Forms, Mechanisms, and Rate of Hydrocarbon Migration in Rapidly Subsiding Basins
Ibrahim S. Guliev
Geology Institute, Azerbaijan Academy of Sciences
Among the structures of the earth’s crust, the rapidly subsiding basins (RSB) occupy a special place. Their peculiar features are as follows: domination of young terrigenous deposits in the section; contrast dynamic regime; high sedimentation rate; high reservoir and pore pressures; disconsolidated zones; and high specific density of hydrocarbons (HC).
Active migration of HC and existence of natural gas and oil seepages are typical RSB and they are fixed:
In the atmosphere by anomalies of methane at different altitudes and contrast gradients of HC;
In the surface of the land, traces of migration are fixed by geochemical anomalies of HC and different elements of the soil and plants;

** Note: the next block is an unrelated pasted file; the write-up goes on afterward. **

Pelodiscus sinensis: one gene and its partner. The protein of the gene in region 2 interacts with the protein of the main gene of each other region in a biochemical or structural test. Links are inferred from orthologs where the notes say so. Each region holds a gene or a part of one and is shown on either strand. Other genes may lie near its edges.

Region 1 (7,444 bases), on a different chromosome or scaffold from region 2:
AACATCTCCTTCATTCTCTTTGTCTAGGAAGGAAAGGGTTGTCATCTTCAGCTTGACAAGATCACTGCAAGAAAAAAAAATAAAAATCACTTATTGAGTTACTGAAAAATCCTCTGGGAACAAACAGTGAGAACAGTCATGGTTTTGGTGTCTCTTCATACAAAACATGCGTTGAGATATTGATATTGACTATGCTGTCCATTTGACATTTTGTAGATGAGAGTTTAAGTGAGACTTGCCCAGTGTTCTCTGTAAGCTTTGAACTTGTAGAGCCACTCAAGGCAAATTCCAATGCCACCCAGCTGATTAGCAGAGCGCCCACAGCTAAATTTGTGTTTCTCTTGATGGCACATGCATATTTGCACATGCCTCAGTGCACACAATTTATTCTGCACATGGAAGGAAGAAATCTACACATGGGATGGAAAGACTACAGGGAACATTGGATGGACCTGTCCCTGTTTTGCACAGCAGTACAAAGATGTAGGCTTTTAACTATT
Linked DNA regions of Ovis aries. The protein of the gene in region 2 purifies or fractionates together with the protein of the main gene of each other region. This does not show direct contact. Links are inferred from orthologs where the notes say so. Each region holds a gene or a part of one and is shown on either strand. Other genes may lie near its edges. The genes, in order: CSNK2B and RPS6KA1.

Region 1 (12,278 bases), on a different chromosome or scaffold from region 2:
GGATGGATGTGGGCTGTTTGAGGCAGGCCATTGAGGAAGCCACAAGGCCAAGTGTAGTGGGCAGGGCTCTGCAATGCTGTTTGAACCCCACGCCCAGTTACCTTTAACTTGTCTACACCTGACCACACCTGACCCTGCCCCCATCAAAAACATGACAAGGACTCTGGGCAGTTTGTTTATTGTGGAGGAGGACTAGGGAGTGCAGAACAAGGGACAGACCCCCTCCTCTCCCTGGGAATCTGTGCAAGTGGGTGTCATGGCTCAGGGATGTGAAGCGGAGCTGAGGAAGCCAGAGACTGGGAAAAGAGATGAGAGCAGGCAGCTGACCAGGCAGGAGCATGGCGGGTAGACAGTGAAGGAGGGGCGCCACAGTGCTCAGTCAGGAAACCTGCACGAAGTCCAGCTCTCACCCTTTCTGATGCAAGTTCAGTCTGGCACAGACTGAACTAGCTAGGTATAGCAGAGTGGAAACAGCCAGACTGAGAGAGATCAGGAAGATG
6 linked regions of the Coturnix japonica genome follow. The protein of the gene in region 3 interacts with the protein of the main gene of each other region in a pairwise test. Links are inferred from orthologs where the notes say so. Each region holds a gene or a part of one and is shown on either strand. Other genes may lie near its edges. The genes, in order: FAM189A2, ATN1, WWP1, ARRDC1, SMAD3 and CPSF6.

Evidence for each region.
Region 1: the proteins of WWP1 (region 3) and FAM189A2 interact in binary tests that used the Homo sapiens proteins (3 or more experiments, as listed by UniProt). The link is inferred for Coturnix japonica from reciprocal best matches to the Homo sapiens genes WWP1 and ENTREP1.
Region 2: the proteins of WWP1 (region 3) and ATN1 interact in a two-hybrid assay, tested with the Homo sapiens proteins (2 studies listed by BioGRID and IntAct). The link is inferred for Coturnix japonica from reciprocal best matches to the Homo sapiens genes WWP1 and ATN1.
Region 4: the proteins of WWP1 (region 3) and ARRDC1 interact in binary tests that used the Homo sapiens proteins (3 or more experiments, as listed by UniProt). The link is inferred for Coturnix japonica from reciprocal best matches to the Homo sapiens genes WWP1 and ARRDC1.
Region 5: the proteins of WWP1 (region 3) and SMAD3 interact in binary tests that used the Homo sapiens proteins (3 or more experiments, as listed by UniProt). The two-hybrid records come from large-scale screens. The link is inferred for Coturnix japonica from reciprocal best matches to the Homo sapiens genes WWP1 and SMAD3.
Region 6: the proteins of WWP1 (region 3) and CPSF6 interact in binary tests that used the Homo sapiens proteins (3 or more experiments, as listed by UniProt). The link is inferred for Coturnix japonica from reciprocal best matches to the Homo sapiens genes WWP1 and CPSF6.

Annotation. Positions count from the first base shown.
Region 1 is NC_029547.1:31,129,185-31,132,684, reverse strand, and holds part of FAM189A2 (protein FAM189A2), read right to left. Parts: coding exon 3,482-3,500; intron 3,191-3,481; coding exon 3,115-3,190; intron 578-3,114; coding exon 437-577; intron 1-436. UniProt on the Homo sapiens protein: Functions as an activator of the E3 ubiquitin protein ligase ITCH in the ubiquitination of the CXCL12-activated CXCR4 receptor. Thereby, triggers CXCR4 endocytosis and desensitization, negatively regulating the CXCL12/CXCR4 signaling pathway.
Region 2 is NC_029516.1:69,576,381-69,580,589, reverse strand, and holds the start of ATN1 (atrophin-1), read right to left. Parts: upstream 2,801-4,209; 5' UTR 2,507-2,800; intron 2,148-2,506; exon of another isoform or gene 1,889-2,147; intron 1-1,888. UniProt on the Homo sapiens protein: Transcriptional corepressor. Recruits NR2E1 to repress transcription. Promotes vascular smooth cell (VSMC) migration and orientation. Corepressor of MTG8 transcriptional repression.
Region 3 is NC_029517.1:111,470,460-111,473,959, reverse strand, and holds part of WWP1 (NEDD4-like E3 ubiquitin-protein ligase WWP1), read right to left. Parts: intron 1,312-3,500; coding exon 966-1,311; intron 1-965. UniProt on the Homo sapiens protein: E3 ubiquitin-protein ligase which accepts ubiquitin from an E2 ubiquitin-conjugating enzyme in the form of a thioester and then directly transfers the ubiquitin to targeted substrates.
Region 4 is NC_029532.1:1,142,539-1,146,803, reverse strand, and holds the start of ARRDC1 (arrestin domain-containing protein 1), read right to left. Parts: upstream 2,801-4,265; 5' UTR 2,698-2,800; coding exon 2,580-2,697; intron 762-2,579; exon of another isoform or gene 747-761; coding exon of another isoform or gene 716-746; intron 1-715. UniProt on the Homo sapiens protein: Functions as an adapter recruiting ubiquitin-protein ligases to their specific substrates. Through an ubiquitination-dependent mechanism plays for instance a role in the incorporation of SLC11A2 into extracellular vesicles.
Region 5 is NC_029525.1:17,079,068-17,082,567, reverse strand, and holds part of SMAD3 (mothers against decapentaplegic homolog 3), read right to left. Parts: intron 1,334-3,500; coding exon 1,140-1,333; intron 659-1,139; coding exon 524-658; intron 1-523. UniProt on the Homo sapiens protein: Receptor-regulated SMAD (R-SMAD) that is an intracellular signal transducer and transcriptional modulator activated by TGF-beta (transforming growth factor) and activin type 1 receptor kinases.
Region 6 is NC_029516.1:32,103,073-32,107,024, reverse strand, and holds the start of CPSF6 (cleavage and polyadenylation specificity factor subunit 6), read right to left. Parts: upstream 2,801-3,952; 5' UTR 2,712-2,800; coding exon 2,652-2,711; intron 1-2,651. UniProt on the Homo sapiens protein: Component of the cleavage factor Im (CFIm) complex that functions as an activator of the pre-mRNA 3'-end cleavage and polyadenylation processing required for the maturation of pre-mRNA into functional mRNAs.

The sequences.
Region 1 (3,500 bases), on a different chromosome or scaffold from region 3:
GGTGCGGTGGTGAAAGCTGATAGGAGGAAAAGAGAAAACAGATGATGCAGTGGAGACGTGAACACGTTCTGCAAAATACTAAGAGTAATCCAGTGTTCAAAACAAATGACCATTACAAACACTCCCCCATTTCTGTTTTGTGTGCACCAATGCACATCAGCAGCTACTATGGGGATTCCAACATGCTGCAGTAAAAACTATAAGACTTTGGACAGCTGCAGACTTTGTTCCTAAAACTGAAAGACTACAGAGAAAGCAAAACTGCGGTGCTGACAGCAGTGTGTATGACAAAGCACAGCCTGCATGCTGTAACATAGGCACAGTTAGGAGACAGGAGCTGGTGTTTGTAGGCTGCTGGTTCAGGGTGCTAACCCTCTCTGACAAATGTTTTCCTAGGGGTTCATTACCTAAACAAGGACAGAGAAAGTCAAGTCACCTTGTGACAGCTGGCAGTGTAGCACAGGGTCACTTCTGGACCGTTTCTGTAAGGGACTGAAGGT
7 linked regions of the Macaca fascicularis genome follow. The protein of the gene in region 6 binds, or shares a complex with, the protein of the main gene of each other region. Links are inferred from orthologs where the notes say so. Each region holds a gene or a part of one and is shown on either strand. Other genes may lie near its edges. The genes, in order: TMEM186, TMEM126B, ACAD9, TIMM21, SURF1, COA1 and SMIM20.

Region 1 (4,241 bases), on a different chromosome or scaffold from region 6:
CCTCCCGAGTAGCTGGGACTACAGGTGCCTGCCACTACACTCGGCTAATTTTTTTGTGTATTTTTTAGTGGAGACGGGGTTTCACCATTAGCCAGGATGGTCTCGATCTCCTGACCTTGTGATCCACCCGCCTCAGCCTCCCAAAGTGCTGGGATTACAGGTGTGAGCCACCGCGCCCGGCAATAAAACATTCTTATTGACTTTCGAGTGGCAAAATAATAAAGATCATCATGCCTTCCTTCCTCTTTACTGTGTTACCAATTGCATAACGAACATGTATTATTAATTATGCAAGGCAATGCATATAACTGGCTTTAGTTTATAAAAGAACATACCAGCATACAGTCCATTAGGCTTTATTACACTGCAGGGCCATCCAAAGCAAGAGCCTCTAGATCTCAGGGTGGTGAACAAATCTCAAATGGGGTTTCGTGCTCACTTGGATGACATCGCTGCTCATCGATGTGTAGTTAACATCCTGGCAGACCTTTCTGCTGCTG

In the hydrosphere, migration can be studied by constant and dotted measurement;
In the bottom sediments and in the sedimentary cover, migration of HC is fixed by acoustic anomalies and typical morphologic forms of biota communities.
Assessment of HC migration rate is up to the experiment requirements – from the maximum rate during eruptions of mud volcanoes 10-2 m/s to 10-10 m/s in microseepage.
The theoretical base for understanding the processes of migration is a provision about phase and mechanical instability in sedimentary series associated with the generation of